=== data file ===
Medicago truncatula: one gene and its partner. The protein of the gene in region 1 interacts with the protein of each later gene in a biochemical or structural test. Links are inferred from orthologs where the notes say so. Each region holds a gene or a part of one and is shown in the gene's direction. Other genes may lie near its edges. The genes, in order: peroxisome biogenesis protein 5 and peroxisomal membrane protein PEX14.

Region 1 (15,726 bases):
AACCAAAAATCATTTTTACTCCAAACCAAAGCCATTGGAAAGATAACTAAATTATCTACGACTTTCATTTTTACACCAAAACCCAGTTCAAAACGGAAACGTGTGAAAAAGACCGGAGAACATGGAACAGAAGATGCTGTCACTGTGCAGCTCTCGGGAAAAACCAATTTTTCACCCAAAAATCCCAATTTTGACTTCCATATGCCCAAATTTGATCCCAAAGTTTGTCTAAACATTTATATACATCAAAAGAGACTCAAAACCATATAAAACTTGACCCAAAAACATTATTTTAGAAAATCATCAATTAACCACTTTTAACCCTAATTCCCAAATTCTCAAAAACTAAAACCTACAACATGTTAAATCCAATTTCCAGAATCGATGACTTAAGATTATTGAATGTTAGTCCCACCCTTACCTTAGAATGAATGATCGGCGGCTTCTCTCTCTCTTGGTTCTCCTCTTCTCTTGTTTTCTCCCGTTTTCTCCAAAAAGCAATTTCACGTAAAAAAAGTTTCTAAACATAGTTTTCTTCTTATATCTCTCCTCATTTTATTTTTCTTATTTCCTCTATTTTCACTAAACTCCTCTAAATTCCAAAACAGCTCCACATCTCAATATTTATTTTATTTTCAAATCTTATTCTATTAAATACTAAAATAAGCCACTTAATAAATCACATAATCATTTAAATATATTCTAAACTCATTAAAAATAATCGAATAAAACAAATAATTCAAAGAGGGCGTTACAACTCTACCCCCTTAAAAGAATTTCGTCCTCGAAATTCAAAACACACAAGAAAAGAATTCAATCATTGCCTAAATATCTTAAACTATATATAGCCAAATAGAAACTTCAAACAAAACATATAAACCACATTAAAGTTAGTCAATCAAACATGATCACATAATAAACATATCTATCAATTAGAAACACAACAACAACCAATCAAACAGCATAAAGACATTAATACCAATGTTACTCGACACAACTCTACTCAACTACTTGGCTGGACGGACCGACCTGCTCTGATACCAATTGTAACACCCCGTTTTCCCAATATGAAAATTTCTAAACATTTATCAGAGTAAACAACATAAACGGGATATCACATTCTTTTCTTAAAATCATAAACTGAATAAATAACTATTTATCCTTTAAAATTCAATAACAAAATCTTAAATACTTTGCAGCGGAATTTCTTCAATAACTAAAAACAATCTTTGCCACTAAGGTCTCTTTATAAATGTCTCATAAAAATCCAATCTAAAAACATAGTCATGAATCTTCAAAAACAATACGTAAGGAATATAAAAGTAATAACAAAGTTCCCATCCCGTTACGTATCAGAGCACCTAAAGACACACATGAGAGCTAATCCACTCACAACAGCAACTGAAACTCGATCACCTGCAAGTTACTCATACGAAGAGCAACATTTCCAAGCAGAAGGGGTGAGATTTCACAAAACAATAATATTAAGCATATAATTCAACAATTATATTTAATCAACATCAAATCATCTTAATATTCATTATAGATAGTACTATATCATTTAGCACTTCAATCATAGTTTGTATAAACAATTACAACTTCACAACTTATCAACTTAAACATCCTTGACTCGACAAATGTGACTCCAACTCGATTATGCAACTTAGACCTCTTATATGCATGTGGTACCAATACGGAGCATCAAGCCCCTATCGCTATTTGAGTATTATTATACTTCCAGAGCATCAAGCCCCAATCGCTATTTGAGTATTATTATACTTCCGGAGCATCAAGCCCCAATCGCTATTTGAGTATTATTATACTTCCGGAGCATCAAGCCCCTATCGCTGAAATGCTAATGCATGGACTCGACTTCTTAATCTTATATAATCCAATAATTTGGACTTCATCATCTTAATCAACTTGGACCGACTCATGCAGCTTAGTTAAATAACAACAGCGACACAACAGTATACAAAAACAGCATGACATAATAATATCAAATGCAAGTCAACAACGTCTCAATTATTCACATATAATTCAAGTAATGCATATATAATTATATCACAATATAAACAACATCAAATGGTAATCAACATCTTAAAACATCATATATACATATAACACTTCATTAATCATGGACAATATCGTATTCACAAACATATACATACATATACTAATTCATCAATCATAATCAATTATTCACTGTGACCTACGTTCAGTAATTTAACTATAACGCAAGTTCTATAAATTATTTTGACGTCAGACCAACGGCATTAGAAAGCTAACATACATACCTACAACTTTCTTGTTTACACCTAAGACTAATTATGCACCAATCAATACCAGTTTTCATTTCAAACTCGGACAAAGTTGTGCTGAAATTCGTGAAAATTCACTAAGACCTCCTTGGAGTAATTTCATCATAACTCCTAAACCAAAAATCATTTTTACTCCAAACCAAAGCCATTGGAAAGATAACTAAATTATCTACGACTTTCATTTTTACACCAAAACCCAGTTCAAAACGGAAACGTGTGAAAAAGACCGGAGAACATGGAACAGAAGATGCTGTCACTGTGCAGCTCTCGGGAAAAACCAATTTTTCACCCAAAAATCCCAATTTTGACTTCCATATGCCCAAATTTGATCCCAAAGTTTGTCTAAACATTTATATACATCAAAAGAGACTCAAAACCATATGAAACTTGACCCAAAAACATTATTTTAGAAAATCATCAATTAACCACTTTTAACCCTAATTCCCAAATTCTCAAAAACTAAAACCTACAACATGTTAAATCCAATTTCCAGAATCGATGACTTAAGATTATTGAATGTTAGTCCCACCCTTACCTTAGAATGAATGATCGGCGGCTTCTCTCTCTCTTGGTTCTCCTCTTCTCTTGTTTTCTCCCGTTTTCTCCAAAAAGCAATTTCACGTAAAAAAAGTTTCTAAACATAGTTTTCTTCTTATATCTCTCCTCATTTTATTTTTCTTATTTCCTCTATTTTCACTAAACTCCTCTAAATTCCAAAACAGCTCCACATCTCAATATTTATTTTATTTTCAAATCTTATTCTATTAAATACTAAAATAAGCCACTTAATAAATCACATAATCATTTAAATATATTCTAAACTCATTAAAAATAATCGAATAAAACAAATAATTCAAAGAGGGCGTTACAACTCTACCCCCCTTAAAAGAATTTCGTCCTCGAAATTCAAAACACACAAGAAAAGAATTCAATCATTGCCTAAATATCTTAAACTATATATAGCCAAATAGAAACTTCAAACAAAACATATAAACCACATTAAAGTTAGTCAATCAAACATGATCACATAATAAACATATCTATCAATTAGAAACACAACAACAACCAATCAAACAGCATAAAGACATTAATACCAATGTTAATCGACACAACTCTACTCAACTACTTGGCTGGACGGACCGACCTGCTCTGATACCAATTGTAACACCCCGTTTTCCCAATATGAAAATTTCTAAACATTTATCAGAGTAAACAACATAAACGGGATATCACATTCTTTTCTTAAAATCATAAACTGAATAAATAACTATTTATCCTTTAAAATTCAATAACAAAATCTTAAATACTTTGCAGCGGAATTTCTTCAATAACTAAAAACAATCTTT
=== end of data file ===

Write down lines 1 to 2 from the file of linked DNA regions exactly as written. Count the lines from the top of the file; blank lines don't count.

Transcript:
Medicago truncatula: one gene and its partner. The protein of the gene in region 1 interacts with the protein of each later gene in a biochemical or structural test. Links are inferred from orthologs where the notes say so. Each region holds a gene or a part of one and is shown in the gene's direction. Other genes may lie near its edges. The genes, in order: peroxisome biogenesis protein 5 and peroxisomal membrane protein PEX14.

Region 1 (15,726 bases):